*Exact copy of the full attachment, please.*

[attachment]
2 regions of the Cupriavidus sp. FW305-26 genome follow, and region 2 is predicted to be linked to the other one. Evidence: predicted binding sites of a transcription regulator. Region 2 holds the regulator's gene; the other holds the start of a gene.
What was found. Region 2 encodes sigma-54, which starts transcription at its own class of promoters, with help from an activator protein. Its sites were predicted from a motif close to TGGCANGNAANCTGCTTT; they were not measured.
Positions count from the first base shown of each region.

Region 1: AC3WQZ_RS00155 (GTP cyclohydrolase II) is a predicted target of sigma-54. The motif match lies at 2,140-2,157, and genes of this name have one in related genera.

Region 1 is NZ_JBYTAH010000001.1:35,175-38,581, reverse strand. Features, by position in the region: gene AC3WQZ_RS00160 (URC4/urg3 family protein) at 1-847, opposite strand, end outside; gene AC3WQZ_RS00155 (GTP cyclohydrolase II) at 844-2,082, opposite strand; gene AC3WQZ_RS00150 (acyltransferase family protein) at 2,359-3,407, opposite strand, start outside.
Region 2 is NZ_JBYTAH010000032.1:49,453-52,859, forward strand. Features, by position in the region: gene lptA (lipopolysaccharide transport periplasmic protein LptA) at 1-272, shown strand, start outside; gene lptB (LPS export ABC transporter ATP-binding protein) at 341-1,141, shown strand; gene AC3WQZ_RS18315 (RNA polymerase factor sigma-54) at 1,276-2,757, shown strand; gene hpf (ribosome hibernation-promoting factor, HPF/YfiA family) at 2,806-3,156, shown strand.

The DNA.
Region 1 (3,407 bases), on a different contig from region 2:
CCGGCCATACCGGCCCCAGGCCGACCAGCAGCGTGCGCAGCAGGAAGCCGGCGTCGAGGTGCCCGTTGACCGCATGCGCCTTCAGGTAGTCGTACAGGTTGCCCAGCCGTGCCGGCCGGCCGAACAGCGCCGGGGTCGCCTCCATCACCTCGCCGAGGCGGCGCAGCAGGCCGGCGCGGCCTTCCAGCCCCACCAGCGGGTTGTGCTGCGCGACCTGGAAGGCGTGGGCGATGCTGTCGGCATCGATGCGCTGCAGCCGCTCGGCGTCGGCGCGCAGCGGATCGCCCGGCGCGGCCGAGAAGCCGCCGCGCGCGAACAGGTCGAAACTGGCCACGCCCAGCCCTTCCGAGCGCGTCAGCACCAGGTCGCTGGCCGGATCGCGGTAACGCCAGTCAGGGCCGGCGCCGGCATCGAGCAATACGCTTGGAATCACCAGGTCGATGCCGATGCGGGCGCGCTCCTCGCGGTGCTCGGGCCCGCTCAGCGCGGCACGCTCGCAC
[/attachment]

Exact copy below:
2 regions of the Cupriavidus sp. FW305-26 genome follow, and region 2 is predicted to be linked to the other one. Evidence: predicted binding sites of a transcription regulator. Region 2 holds the regulator's gene; the other holds the start of a gene.
What was found. Region 2 encodes sigma-54, which starts transcription at its own class of promoters, with help from an activator protein. Its sites were predicted from a motif close to TGGCANGNAANCTGCTTT; they were not measured.
Positions count from the first base shown of each region.

Region 1: AC3WQZ_RS00155 (GTP cyclohydrolase II) is a predicted target of sigma-54. The motif match lies at 2,140-2,157, and genes of this name have one in related genera.

Region 1 is NZ_JBYTAH010000001.1:35,175-38,581, reverse strand. Features, by position in the region: gene AC3WQZ_RS00160 (URC4/urg3 family protein) at 1-847, opposite strand, end outside; gene AC3WQZ_RS00155 (GTP cyclohydrolase II) at 844-2,082, opposite strand; gene AC3WQZ_RS00150 (acyltransferase family protein) at 2,359-3,407, opposite strand, start outside.
Region 2 is NZ_JBYTAH010000032.1:49,453-52,859, forward strand. Features, by position in the region: gene lptA (lipopolysaccharide transport periplasmic protein LptA) at 1-272, shown strand, start outside; gene lptB (LPS export ABC transporter ATP-binding protein) at 341-1,141, shown strand; gene AC3WQZ_RS18315 (RNA polymerase factor sigma-54) at 1,276-2,757, shown strand; gene hpf (ribosome hibernation-promoting factor, HPF/YfiA family) at 2,806-3,156, shown strand.

The DNA.
Region 1 (3,407 bases), on a different contig from region 2:
CCGGCCATACCGGCCCCAGGCCGACCAGCAGCGTGCGCAGCAGGAAGCCGGCGTCGAGGTGCCCGTTGACCGCATGCGCCTTCAGGTAGTCGTACAGGTTGCCCAGCCGTGCCGGCCGGCCGAACAGCGCCGGGGTCGCCTCCATCACCTCGCCGAGGCGGCGCAGCAGGCCGGCGCGGCCTTCCAGCCCCACCAGCGGGTTGTGCTGCGCGACCTGGAAGGCGTGGGCGATGCTGTCGGCATCGATGCGCTGCAGCCGCTCGGCGTCGGCGCGCAGCGGATCGCCCGGCGCGGCCGAGAAGCCGCCGCGCGCGAACAGGTCGAAACTGGCCACGCCCAGCCCTTCCGAGCGCGTCAGCACCAGGTCGCTGGCCGGATCGCGGTAACGCCAGTCAGGGCCGGCGCCGGCATCGAGCAATACGCTTGGAATCACCAGGTCGATGCCGATGCGGGCGCGCTCCTCGCGGTGCTCGGGCCCGCTCAGCGCGGCACGCTCGCAC